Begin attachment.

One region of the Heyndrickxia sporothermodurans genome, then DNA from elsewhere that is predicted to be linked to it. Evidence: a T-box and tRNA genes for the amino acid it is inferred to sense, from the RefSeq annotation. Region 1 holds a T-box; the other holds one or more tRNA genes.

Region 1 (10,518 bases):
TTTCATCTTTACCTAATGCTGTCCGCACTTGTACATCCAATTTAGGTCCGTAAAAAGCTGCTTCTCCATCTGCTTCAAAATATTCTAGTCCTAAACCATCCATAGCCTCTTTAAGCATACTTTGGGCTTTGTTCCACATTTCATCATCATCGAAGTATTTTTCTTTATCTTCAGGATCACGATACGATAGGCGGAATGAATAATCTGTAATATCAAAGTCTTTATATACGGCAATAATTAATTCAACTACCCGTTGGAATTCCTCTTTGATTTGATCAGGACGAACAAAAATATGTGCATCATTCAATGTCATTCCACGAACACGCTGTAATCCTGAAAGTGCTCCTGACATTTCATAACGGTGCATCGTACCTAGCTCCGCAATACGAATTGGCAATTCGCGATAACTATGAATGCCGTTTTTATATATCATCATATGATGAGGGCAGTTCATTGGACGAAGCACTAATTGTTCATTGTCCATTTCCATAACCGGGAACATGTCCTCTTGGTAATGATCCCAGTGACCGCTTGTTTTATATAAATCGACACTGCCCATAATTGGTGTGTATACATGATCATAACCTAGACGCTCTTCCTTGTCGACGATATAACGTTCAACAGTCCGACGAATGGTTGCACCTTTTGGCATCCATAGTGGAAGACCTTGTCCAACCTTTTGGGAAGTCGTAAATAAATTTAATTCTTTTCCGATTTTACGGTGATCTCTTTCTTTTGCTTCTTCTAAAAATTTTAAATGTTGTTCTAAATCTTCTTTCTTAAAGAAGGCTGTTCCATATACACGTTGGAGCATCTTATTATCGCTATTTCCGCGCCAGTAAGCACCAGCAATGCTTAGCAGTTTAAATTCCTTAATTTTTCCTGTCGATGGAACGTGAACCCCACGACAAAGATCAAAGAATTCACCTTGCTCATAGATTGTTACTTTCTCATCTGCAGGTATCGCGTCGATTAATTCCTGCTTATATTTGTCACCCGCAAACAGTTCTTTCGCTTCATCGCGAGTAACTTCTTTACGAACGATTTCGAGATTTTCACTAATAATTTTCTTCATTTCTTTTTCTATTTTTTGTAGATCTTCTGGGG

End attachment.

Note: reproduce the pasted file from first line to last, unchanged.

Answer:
One region of the Heyndrickxia sporothermodurans genome, then DNA from elsewhere that is predicted to be linked to it. Evidence: a T-box and tRNA genes for the amino acid it is inferred to sense, from the RefSeq annotation. Region 1 holds a T-box; the other holds one or more tRNA genes.

Region 1 (10,518 bases):
TTTCATCTTTACCTAATGCTGTCCGCACTTGTACATCCAATTTAGGTCCGTAAAAAGCTGCTTCTCCATCTGCTTCAAAATATTCTAGTCCTAAACCATCCATAGCCTCTTTAAGCATACTTTGGGCTTTGTTCCACATTTCATCATCATCGAAGTATTTTTCTTTATCTTCAGGATCACGATACGATAGGCGGAATGAATAATCTGTAATATCAAAGTCTTTATATACGGCAATAATTAATTCAACTACCCGTTGGAATTCCTCTTTGATTTGATCAGGACGAACAAAAATATGTGCATCATTCAATGTCATTCCACGAACACGCTGTAATCCTGAAAGTGCTCCTGACATTTCATAACGGTGCATCGTACCTAGCTCCGCAATACGAATTGGCAATTCGCGATAACTATGAATGCCGTTTTTATATATCATCATATGATGAGGGCAGTTCATTGGACGAAGCACTAATTGTTCATTGTCCATTTCCATAACCGGGAACATGTCCTCTTGGTAATGATCCCAGTGACCGCTTGTTTTATATAAATCGACACTGCCCATAATTGGTGTGTATACATGATCATAACCTAGACGCTCTTCCTTGTCGACGATATAACGTTCAACAGTCCGACGAATGGTTGCACCTTTTGGCATCCATAGTGGAAGACCTTGTCCAACCTTTTGGGAAGTCGTAAATAAATTTAATTCTTTTCCGATTTTACGGTGATCTCTTTCTTTTGCTTCTTCTAAAAATTTTAAATGTTGTTCTAAATCTTCTTTCTTAAAGAAGGCTGTTCCATATACACGTTGGAGCATCTTATTATCGCTATTTCCGCGCCAGTAAGCACCAGCAATGCTTAGCAGTTTAAATTCCTTAATTTTTCCTGTCGATGGAACGTGAACCCCACGACAAAGATCAAAGAATTCACCTTGCTCATAGATTGTTACTTTCTCATCTGCAGGTATCGCGTCGATTAATTCCTGCTTATATTTGTCACCCGCAAACAGTTCTTTCGCTTCATCGCGAGTAACTTCTTTACGAACGATTTCGAGATTTTCACTAATAATTTTCTTCATTTCTTTTTCTATTTTTTGTAGATCTTCTGGGG